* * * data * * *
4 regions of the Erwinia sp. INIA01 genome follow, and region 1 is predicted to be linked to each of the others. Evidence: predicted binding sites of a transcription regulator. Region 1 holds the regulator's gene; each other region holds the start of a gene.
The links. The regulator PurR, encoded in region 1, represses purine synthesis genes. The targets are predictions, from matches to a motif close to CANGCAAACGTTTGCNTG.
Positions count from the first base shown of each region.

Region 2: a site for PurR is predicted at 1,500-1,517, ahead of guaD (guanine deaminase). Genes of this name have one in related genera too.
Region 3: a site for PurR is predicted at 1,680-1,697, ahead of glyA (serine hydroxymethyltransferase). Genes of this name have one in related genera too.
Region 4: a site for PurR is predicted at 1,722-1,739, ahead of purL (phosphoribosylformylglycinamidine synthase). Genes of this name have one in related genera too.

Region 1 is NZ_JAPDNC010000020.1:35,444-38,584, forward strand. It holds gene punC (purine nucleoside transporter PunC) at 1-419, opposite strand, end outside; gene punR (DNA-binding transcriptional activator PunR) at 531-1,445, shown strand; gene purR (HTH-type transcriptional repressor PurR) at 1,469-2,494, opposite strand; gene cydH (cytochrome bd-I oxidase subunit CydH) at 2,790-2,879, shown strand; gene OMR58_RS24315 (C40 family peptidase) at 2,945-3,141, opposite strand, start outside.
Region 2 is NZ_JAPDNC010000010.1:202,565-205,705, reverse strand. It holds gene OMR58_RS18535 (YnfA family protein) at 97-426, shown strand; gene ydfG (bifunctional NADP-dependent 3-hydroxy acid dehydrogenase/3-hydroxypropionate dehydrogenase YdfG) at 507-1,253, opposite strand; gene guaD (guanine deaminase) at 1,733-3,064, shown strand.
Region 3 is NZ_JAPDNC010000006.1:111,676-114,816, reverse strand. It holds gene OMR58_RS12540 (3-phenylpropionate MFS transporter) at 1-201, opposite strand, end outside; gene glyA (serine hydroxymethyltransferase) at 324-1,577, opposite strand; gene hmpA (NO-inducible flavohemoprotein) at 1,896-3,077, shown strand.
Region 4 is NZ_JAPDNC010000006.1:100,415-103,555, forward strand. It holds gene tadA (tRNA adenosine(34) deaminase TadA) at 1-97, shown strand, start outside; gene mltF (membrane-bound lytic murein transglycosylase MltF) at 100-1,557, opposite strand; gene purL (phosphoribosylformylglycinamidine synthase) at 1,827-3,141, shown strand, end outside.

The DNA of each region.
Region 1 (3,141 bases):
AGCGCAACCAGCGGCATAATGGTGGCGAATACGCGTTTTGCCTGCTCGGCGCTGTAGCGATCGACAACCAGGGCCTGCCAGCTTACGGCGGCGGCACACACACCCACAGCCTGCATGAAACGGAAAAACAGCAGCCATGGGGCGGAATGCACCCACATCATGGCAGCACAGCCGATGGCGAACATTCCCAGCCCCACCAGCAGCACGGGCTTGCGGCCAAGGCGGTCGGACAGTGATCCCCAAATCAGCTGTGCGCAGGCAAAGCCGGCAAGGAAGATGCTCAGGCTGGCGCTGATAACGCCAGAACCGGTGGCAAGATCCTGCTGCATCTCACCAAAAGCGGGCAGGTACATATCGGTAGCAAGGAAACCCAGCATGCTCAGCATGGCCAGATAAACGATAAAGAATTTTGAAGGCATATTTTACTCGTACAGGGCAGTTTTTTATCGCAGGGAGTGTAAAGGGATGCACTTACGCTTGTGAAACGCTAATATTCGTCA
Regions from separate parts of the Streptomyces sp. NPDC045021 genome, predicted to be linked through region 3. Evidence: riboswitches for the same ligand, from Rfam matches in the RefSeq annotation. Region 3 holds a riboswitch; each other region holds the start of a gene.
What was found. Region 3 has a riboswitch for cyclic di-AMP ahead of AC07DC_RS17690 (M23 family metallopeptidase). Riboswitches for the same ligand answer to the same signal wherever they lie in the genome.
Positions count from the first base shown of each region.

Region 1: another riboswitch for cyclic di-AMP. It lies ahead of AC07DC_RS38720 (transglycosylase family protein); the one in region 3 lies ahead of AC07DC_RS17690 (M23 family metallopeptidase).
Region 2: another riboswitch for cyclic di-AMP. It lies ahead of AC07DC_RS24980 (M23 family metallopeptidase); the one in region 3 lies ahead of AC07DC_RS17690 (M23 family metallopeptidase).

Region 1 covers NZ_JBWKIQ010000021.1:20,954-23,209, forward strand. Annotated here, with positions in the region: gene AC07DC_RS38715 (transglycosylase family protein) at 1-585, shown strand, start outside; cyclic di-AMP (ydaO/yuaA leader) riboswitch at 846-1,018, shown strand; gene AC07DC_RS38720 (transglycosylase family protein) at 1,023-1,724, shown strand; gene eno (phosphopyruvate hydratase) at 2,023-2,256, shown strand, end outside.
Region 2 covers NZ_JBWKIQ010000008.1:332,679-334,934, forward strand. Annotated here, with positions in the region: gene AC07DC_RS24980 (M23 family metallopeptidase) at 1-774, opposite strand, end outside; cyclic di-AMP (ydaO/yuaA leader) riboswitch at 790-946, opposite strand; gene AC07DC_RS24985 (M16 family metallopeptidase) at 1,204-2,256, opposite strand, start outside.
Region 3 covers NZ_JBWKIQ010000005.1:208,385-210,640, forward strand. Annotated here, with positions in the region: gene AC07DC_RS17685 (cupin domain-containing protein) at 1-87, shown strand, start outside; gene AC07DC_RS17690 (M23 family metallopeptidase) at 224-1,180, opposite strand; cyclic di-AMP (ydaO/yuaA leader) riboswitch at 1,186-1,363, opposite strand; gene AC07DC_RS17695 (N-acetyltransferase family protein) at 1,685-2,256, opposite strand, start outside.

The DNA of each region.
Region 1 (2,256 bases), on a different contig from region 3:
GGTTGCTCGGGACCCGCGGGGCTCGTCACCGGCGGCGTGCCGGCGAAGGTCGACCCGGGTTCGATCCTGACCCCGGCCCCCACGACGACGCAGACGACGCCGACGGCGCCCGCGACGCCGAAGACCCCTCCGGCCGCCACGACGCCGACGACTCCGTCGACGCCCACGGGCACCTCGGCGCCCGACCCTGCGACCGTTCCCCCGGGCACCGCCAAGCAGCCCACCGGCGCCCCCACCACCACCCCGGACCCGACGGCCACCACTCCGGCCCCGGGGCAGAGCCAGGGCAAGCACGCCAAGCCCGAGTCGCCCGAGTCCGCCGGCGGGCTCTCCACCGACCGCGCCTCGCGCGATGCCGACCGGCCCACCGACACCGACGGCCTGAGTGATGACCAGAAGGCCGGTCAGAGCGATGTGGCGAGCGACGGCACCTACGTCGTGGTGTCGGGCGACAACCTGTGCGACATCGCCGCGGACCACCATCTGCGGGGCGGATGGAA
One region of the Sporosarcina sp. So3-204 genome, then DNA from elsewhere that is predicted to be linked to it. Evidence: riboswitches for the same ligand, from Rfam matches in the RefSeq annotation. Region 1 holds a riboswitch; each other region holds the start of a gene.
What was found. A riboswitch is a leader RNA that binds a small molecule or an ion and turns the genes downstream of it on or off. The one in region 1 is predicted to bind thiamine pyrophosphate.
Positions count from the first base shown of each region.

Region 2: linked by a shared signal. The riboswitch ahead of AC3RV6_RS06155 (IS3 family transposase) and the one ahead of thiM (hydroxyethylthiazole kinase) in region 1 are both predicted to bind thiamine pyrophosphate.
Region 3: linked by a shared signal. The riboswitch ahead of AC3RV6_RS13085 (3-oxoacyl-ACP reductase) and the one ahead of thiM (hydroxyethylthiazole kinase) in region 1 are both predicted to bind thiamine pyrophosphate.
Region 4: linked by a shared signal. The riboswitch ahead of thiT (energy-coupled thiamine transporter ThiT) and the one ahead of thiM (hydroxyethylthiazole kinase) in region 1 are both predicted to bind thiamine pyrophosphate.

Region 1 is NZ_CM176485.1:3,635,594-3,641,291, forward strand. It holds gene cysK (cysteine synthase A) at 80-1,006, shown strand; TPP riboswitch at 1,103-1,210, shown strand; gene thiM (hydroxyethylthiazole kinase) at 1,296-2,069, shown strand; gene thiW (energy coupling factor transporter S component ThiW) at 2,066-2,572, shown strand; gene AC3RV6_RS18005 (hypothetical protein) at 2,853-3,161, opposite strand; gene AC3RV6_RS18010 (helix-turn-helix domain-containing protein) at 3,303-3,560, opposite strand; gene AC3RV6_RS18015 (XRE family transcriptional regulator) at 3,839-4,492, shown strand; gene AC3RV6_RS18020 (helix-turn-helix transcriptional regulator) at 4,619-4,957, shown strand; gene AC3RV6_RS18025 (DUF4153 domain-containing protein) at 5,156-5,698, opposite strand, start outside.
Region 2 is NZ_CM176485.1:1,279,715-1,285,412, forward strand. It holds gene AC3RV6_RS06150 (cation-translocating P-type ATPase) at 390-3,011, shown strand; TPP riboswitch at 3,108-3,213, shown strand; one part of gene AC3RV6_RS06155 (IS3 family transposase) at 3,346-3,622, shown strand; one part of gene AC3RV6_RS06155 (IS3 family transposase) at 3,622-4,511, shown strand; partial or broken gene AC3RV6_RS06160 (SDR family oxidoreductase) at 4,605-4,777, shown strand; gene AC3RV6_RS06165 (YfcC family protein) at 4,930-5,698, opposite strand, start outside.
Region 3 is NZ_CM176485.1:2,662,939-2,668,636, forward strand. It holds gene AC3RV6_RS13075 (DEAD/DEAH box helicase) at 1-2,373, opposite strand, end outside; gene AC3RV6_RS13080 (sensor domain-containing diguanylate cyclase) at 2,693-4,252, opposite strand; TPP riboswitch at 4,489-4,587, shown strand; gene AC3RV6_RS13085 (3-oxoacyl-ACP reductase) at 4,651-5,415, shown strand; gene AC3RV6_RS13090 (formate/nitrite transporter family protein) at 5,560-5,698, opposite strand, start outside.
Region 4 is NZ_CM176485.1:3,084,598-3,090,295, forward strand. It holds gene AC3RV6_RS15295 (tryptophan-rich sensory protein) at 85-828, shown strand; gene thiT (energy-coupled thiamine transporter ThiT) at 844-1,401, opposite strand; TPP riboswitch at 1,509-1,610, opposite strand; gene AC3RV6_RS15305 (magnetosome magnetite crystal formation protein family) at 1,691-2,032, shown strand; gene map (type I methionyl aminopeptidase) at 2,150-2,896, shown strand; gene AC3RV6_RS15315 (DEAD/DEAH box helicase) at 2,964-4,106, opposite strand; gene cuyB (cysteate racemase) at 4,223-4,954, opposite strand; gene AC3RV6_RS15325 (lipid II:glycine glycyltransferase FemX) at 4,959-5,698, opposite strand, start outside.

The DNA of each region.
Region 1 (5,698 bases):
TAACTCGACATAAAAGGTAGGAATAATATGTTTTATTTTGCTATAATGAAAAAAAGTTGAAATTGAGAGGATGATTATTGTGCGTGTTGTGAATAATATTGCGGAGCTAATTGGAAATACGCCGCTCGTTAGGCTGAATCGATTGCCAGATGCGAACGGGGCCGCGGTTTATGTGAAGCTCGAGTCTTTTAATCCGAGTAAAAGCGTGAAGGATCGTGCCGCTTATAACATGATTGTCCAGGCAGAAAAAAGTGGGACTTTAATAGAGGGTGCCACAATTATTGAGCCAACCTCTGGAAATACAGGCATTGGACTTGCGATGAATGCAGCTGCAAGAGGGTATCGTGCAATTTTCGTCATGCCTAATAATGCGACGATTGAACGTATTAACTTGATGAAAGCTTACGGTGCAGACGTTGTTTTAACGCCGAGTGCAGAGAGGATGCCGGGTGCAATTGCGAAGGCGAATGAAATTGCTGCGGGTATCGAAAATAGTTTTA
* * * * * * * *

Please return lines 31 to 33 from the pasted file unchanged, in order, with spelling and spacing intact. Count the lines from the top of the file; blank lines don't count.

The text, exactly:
Region 1 is NZ_CM176485.1:3,635,594-3,641,291, forward strand. It holds gene cysK (cysteine synthase A) at 80-1,006, shown strand; TPP riboswitch at 1,103-1,210, shown strand; gene thiM (hydroxyethylthiazole kinase) at 1,296-2,069, shown strand; gene thiW (energy coupling factor transporter S component ThiW) at 2,066-2,572, shown strand; gene AC3RV6_RS18005 (hypothetical protein) at 2,853-3,161, opposite strand; gene AC3RV6_RS18010 (helix-turn-helix domain-containing protein) at 3,303-3,560, opposite strand; gene AC3RV6_RS18015 (XRE family transcriptional regulator) at 3,839-4,492, shown strand; gene AC3RV6_RS18020 (helix-turn-helix transcriptional regulator) at 4,619-4,957, shown strand; gene AC3RV6_RS18025 (DUF4153 domain-containing protein) at 5,156-5,698, opposite strand, start outside.
Region 2 is NZ_CM176485.1:1,279,715-1,285,412, forward strand. It holds gene AC3RV6_RS06150 (cation-translocating P-type ATPase) at 390-3,011, shown strand; TPP riboswitch at 3,108-3,213, shown strand; one part of gene AC3RV6_RS06155 (IS3 family transposase) at 3,346-3,622, shown strand; one part of gene AC3RV6_RS06155 (IS3 family transposase) at 3,622-4,511, shown strand; partial or broken gene AC3RV6_RS06160 (SDR family oxidoreductase) at 4,605-4,777, shown strand; gene AC3RV6_RS06165 (YfcC family protein) at 4,930-5,698, opposite strand, start outside.
Region 3 is NZ_CM176485.1:2,662,939-2,668,636, forward strand. It holds gene AC3RV6_RS13075 (DEAD/DEAH box helicase) at 1-2,373, opposite strand, end outside; gene AC3RV6_RS13080 (sensor domain-containing diguanylate cyclase) at 2,693-4,252, opposite strand; TPP riboswitch at 4,489-4,587, shown strand; gene AC3RV6_RS13085 (3-oxoacyl-ACP reductase) at 4,651-5,415, shown strand; gene AC3RV6_RS13090 (formate/nitrite transporter family protein) at 5,560-5,698, opposite strand, start outside.